GR11 – Homecoming


After couple of weeks of walking, my hike through the Pyrenees faced an unexpected end as for the first time, a trail “beat me”. Nothing too dramatic happened, it was more a sum of several things but when reaching Benasque near the half-way of the GR11, I didn’t want to push any further. Simply, I wasn’t enjoying enough. But don’t get me wrong here, the experience was great and blister-free, landscape beautiful and fellow hikers super nice. I was just missing that something to justify the upcoming weeks.



To be honest, I was afraid too. After reaching the high Pyrenees, heavy thunderstorms started frequently to roll in. Slow to build, they erupted late at night and were hard to anticipate. Most of them were flickering far enough to cause any real danger, but one night me and one Irish hiker got caught right in the middle of a long and furious double storm. Through the night silent flashing illuminated the sky, keeping me half awake until around four in the morning, it was there. A dark beast came unseen from behind the col of Collata las Coronetas and suddenly, I was far off my comfort zone. Camping high up in the mountains we were dangerously close, feeling exposed and vulnerable, lightnings banging all around us for hours. I think for me this, probably the scariest night of my life, was finally the last drop.


The upper part of the Ordesa sector and the long descent to the Anisclo canyon were the real highlights of the trail. After passing through such a beautiful places, it was a hard call to make and for a moment, felt like a massive, embarrassing failure. In the end it was the right thing to do, though, to follow how I was feeling and to transform myself from a thru-hiker to a section hiker!



As usual, full summary, photos and video will be added later on. In the meantime, I recommend to read wildpilgrims’ awesome GR1 journal.


15 thoughts on “GR11 – Homecoming

  1. Thank you Antti for your report. Others wouldn’t have been so honest about dropping out (there is always some stupid pride involved in these things). I perfectly agree with your feelings and emotions and – if in your place – I would have done the same. If there is no more fun there is no point in pushing any further. And consistent bad weather is a VERY good reason to leave the trail. After all, it’s not a job, is it?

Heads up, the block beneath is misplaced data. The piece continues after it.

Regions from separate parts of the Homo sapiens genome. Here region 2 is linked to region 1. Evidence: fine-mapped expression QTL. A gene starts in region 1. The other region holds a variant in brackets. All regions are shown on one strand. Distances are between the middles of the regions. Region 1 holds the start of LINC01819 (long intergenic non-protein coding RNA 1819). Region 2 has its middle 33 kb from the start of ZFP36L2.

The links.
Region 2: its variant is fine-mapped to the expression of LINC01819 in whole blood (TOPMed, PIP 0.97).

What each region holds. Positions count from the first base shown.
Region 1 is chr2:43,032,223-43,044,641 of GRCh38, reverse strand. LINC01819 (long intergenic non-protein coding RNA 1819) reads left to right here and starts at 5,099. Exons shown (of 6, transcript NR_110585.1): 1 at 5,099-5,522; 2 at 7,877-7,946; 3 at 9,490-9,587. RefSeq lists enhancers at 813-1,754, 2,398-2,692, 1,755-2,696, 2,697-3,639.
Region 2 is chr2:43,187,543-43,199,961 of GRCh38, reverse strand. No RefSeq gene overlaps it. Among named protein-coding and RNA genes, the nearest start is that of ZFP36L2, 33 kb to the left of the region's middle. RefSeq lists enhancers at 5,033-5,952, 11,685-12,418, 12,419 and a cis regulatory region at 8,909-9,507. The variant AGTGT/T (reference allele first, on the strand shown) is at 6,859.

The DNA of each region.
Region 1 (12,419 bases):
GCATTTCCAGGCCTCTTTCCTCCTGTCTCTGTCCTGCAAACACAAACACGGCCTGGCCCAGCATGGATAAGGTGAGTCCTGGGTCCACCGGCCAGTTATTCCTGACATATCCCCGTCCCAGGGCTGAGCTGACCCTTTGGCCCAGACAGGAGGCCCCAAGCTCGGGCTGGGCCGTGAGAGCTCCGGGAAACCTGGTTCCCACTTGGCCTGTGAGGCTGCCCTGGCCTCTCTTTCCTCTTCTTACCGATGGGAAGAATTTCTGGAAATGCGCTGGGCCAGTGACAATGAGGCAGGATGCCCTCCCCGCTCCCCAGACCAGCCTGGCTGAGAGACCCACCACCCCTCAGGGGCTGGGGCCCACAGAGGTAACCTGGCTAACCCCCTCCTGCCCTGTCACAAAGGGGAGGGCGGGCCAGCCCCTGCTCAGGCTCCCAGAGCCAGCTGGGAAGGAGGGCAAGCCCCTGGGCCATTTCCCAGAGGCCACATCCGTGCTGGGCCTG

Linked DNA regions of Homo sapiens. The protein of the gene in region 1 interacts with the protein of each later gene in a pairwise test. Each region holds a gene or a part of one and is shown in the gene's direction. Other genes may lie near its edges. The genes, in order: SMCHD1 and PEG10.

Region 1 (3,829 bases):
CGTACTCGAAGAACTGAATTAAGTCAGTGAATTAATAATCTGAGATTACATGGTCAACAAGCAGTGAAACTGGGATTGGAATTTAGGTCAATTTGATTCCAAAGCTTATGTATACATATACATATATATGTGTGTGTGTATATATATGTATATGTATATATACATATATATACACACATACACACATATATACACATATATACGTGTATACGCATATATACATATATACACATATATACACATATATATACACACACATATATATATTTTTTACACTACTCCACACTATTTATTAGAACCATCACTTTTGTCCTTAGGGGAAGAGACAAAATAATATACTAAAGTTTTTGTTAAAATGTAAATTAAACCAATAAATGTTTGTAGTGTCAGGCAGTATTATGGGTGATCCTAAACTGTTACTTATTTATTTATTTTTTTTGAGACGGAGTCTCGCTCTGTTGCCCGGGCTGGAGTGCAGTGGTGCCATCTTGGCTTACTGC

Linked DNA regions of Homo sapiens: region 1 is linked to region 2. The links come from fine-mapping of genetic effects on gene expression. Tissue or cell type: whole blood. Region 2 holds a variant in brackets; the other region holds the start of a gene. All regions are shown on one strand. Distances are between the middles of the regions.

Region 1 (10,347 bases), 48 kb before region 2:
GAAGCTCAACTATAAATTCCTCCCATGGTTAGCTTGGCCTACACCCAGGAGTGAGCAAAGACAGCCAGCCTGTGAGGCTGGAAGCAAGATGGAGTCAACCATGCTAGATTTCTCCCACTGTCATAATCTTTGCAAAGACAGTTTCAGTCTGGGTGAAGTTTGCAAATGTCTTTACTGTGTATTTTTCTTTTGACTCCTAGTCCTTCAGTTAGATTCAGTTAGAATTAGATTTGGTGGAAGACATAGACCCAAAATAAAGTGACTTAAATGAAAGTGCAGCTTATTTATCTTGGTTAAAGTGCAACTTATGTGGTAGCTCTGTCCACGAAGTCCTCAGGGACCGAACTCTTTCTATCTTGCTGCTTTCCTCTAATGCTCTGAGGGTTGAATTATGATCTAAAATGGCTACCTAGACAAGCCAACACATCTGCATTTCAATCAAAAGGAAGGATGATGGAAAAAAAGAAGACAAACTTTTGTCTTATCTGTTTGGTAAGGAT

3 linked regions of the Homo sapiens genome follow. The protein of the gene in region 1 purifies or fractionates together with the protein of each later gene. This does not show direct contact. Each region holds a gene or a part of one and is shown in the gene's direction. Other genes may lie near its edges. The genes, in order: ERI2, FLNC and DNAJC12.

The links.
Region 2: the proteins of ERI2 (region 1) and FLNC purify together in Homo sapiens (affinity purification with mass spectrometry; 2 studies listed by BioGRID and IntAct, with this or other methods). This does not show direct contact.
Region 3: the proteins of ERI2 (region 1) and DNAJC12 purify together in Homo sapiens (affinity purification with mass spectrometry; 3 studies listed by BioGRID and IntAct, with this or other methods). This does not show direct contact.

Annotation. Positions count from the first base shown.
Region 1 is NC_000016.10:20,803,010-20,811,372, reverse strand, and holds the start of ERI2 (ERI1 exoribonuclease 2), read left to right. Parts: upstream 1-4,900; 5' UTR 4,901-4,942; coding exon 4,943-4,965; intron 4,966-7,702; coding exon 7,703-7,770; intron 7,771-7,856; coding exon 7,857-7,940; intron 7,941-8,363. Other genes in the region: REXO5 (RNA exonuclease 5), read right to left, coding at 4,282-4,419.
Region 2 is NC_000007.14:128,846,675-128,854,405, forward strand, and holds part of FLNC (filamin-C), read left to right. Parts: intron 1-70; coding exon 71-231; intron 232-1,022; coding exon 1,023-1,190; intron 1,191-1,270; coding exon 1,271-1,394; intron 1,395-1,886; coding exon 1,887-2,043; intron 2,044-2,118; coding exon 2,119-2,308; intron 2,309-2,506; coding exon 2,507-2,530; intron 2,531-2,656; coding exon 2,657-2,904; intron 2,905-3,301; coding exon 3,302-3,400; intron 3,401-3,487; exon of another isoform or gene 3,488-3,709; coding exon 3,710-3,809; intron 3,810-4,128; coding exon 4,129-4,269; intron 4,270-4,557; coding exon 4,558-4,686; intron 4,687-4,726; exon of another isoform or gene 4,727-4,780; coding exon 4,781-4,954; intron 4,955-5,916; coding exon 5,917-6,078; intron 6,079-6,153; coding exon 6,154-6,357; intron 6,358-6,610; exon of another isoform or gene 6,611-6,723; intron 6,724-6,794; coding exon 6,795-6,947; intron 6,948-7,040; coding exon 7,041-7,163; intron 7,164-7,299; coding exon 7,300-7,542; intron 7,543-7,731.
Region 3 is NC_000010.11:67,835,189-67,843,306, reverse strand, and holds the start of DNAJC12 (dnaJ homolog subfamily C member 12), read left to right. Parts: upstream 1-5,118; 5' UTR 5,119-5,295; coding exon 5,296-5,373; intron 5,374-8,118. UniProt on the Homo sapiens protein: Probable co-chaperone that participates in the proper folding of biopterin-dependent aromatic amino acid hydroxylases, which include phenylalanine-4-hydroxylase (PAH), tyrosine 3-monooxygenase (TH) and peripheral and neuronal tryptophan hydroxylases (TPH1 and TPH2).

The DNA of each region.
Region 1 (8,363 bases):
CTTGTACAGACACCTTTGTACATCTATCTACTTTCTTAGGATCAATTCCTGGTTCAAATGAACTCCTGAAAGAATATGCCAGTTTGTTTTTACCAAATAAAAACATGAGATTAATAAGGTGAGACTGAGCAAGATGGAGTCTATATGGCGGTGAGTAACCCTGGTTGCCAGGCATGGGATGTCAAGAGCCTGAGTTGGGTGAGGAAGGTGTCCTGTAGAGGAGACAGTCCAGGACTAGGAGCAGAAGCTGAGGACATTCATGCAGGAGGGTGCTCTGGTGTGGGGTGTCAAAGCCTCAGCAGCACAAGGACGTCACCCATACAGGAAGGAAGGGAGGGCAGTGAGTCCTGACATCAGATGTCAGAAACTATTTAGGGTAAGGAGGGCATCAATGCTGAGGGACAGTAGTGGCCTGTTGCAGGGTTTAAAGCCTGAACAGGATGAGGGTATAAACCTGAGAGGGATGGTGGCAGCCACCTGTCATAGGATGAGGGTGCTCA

• Hi Michele and thanks for your kind words. You’re right, it’s not a job so fun factor should stay high enough. And how are you, have you been again hiking in Corsica? I heard about that accident in Cirque, terrible.

  2. Sorry to hear this trek wasn’t to be – but your decision sounds right to me – the mountains will still be there next time!

  3. Not everything goes to plan, but i hope you enjoyed the majority of your time on the trail. Still very much looking forward to the write up.

    It was this blog that partly inspired me to do the GR5, which i am starting next week!

    • Yep, even if it didn’t go all as I had planned, I got nice memories from the Pyrenees.
      Great to hear that my blog has been inspiring! All the best for your GR5 hike, let me know afterwards how it went!

      • Hi ,, we have just finished the GR5 it was amazing we took the GR52 to the end so are now relaxing by a pool in Menton, we use your wild camping guide it was very helpful so thankyou , we also did a blog ( not all up yet but Amusing notes on each day , if you need cheering up 🙂 , don’t feel bad on the GR-11 the mountains are for fun and happiness , we will maybe look at the GR10 next so will look forward to your write up .

  4. Pingback: Weitwander-Rückblick August 2016 – gehlebt

  5. Hi Antti. Me and Paul met Rebecca and Barry (wildpilgrims) on our first night in the campsite near Faro de Higuer – our first night on the GR11 and were very excited to hear you are on the trail too! Of course, miles ahead as we started on 26.7 but still out there. You are well know and a legend hiker. We did the GR5 last year and your blog helped us a lot. Especially your wild camping tips were priceless. Thanks for that. We know very well how dangerous storms can be and you made the right call. Reading your report made us realize how lucky we had been – only two storms in 45 days and anything close to what you went through. GR11 was tough – tougher than GR5 but spectacular. Good luck with your next hike! Dasa a Paul

  6. just came across your blog I did some of the gr11 in june july this year ..wild camping from cadaques to torla just after ordesa canyon, the camping part with the bad weather was a bit nerve racking and the route should be undertaken with a lot of respect ,,I can fully understand your decision to stop!

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